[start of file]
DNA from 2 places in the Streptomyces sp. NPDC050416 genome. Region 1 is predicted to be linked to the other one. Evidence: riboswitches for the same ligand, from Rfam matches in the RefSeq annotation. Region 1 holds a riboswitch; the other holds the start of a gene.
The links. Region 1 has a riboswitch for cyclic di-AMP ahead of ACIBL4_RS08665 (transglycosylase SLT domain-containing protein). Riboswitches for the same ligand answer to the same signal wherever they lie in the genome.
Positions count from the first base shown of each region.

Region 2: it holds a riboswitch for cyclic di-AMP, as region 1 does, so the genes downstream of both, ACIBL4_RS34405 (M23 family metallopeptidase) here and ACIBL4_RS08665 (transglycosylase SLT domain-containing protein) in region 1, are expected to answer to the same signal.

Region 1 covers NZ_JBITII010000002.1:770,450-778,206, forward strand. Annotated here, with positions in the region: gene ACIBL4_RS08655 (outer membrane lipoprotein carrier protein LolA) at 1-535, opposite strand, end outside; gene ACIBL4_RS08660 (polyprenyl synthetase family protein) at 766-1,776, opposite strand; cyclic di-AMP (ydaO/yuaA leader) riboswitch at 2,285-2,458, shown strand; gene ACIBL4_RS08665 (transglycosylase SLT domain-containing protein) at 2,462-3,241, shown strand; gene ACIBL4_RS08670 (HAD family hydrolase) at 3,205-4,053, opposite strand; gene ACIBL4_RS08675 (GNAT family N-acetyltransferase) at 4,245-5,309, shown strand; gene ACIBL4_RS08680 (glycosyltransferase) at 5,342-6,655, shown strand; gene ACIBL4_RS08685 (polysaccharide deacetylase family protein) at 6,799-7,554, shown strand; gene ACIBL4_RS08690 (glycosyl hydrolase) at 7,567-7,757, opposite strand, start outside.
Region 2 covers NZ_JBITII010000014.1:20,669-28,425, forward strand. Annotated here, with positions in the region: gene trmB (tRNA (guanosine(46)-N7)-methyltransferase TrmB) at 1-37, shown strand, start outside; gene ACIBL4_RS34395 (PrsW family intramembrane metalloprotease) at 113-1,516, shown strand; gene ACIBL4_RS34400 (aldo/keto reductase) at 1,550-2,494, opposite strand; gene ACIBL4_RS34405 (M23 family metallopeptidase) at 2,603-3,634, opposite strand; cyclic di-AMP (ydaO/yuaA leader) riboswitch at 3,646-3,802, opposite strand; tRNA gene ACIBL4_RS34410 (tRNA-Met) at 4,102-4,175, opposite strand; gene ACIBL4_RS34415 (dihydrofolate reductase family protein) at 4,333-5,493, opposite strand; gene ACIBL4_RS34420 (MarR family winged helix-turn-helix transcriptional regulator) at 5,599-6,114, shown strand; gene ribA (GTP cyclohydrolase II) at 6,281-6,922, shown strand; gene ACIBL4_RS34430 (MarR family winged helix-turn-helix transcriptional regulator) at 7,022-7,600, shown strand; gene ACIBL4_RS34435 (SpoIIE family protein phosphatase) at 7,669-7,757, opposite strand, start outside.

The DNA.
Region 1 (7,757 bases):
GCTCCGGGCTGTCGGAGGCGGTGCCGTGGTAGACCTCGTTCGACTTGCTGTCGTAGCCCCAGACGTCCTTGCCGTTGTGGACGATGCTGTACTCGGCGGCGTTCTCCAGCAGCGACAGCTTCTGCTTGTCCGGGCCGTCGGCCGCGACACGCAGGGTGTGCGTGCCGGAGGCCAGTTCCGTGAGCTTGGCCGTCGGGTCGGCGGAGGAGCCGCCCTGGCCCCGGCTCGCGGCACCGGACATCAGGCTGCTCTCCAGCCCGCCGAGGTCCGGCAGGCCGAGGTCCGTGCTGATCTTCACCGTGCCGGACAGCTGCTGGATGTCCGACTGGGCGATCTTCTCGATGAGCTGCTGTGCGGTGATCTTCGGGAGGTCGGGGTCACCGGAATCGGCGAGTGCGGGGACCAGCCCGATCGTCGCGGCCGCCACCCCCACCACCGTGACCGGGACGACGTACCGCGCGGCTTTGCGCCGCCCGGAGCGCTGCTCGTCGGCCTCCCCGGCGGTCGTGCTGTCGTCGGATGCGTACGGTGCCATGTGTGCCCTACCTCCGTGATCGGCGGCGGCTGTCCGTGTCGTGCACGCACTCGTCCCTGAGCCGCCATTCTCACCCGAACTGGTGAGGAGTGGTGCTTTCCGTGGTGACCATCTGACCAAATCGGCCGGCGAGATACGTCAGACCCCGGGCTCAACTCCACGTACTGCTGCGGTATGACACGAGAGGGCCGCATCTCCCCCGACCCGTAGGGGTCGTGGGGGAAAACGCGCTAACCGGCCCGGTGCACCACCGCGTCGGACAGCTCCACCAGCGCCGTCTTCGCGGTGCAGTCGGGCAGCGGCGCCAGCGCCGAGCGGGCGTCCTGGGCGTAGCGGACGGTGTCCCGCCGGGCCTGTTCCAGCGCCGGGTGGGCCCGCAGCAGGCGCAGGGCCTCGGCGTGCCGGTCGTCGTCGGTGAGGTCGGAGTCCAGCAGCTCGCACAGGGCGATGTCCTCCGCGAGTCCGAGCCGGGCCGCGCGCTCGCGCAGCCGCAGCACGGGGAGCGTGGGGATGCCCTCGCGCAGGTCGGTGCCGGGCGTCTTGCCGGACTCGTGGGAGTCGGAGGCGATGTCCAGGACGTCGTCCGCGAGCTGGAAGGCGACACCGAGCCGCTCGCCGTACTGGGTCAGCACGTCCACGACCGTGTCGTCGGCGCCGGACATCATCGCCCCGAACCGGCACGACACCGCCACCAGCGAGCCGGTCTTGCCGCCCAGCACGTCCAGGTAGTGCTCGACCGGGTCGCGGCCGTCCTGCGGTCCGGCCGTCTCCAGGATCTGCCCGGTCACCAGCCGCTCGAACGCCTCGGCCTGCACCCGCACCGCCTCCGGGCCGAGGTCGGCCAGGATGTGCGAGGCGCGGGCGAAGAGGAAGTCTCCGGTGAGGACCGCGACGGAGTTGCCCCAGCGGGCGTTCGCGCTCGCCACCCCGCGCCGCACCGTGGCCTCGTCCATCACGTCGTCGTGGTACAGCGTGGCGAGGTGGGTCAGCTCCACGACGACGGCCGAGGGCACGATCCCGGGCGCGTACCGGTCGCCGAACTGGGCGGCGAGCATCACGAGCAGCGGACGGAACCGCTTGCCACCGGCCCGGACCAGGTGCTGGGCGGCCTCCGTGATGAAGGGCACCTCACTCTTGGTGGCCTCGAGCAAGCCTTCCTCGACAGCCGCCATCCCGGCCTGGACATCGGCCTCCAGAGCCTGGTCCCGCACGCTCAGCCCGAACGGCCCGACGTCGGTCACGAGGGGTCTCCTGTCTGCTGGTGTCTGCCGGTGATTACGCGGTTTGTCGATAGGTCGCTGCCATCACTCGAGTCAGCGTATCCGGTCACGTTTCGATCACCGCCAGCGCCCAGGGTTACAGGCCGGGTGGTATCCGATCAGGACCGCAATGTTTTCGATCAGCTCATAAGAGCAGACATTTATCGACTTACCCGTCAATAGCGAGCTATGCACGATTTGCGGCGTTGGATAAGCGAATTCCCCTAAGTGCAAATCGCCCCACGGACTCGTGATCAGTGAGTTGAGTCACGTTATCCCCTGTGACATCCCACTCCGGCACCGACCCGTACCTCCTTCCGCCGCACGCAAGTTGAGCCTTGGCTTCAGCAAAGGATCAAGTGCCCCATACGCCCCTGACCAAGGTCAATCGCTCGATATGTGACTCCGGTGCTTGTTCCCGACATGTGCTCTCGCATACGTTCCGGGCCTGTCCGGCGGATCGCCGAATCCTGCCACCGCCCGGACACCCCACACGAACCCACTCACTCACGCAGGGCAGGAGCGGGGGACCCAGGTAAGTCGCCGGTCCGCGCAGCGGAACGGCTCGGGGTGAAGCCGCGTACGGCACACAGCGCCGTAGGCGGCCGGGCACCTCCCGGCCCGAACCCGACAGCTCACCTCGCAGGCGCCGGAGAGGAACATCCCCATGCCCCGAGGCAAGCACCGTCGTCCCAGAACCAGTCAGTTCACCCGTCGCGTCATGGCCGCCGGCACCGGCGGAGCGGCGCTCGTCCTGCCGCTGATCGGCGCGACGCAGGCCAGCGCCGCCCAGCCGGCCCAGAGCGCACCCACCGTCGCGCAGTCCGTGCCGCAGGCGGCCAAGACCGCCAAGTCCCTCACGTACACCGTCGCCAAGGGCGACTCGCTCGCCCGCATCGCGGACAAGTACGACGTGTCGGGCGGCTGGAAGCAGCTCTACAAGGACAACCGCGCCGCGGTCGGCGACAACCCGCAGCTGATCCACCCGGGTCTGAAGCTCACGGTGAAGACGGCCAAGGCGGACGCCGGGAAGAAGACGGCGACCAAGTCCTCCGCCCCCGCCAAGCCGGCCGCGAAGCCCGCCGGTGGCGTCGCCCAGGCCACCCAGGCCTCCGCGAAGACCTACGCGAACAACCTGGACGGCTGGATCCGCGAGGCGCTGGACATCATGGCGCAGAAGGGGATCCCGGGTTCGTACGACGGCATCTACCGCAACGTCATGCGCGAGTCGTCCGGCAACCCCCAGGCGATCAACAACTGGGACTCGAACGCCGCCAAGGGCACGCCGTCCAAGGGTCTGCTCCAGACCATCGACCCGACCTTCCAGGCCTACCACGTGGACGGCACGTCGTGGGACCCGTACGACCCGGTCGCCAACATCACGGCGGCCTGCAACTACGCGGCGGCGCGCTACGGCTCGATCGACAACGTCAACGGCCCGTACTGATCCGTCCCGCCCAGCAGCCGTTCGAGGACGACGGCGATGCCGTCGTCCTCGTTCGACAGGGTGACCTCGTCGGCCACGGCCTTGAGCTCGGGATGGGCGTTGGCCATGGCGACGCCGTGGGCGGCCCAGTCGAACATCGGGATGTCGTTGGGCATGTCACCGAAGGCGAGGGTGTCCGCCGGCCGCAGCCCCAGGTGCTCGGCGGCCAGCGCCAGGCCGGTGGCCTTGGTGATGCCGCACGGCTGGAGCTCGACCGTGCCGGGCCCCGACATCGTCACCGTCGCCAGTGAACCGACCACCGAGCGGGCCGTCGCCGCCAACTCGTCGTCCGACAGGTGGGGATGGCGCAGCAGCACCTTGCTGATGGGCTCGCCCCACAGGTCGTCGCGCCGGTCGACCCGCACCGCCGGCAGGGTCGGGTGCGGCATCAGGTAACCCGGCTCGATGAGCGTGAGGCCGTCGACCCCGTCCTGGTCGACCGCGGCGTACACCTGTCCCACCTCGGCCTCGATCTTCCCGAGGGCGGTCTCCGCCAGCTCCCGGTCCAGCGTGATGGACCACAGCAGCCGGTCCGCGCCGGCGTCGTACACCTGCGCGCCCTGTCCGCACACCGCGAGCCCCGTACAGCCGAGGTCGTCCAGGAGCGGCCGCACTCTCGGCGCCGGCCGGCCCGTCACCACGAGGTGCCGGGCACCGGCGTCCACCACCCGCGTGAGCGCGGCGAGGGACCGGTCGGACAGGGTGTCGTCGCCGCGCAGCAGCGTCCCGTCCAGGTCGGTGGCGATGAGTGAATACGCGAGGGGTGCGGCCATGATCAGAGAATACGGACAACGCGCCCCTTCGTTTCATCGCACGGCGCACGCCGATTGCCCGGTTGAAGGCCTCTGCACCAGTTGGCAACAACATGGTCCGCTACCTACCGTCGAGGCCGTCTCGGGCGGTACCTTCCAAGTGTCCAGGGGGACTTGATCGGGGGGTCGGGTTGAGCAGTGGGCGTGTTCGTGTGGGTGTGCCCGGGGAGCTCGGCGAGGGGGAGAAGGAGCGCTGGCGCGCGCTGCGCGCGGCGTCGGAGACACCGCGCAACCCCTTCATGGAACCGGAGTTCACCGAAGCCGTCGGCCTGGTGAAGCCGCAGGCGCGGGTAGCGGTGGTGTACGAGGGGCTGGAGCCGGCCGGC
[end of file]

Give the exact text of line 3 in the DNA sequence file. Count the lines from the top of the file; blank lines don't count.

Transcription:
Positions count from the first base shown of each region.